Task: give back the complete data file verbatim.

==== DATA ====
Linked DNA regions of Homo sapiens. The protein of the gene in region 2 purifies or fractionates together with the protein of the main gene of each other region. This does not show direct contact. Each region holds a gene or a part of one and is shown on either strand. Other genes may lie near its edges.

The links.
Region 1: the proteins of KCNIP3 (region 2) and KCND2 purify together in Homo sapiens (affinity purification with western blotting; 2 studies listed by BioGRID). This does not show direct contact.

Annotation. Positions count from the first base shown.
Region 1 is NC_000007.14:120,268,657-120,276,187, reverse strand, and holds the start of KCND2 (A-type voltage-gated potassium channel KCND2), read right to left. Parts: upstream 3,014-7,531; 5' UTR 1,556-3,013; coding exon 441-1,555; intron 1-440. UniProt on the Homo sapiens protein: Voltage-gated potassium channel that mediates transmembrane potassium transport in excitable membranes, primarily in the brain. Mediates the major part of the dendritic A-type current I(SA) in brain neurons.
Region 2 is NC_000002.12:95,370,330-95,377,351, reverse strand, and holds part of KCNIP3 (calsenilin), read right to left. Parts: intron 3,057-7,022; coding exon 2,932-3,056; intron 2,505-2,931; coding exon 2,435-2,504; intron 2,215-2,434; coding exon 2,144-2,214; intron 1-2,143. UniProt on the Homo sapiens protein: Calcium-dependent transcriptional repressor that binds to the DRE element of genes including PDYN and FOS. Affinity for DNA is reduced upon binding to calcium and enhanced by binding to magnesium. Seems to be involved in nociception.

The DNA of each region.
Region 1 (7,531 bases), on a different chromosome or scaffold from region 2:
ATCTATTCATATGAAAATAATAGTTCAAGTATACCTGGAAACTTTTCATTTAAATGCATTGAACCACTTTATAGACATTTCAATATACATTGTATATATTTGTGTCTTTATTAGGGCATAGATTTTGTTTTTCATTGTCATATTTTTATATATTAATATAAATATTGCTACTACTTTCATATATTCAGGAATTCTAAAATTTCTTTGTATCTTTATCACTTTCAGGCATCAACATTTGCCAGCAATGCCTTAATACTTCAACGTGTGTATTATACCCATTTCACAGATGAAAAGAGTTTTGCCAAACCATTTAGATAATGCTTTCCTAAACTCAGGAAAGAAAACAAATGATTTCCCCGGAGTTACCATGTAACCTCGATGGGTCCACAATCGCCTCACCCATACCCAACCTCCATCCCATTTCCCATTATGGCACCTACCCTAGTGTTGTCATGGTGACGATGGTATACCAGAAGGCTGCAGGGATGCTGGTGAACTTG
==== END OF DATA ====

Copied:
Linked DNA regions of Homo sapiens. The protein of the gene in region 2 purifies or fractionates together with the protein of the main gene of each other region. This does not show direct contact. Each region holds a gene or a part of one and is shown on either strand. Other genes may lie near its edges.

The links.
Region 1: the proteins of KCNIP3 (region 2) and KCND2 purify together in Homo sapiens (affinity purification with western blotting; 2 studies listed by BioGRID). This does not show direct contact.

Annotation. Positions count from the first base shown.
Region 1 is NC_000007.14:120,268,657-120,276,187, reverse strand, and holds the start of KCND2 (A-type voltage-gated potassium channel KCND2), read right to left. Parts: upstream 3,014-7,531; 5' UTR 1,556-3,013; coding exon 441-1,555; intron 1-440. UniProt on the Homo sapiens protein: Voltage-gated potassium channel that mediates transmembrane potassium transport in excitable membranes, primarily in the brain. Mediates the major part of the dendritic A-type current I(SA) in brain neurons.
Region 2 is NC_000002.12:95,370,330-95,377,351, reverse strand, and holds part of KCNIP3 (calsenilin), read right to left. Parts: intron 3,057-7,022; coding exon 2,932-3,056; intron 2,505-2,931; coding exon 2,435-2,504; intron 2,215-2,434; coding exon 2,144-2,214; intron 1-2,143. UniProt on the Homo sapiens protein: Calcium-dependent transcriptional repressor that binds to the DRE element of genes including PDYN and FOS. Affinity for DNA is reduced upon binding to calcium and enhanced by binding to magnesium. Seems to be involved in nociception.

The DNA of each region.
Region 1 (7,531 bases), on a different chromosome or scaffold from region 2:
ATCTATTCATATGAAAATAATAGTTCAAGTATACCTGGAAACTTTTCATTTAAATGCATTGAACCACTTTATAGACATTTCAATATACATTGTATATATTTGTGTCTTTATTAGGGCATAGATTTTGTTTTTCATTGTCATATTTTTATATATTAATATAAATATTGCTACTACTTTCATATATTCAGGAATTCTAAAATTTCTTTGTATCTTTATCACTTTCAGGCATCAACATTTGCCAGCAATGCCTTAATACTTCAACGTGTGTATTATACCCATTTCACAGATGAAAAGAGTTTTGCCAAACCATTTAGATAATGCTTTCCTAAACTCAGGAAAGAAAACAAATGATTTCCCCGGAGTTACCATGTAACCTCGATGGGTCCACAATCGCCTCACCCATACCCAACCTCCATCCCATTTCCCATTATGGCACCTACCCTAGTGTTGTCATGGTGACGATGGTATACCAGAAGGCTGCAGGGATGCTGGTGAACTTG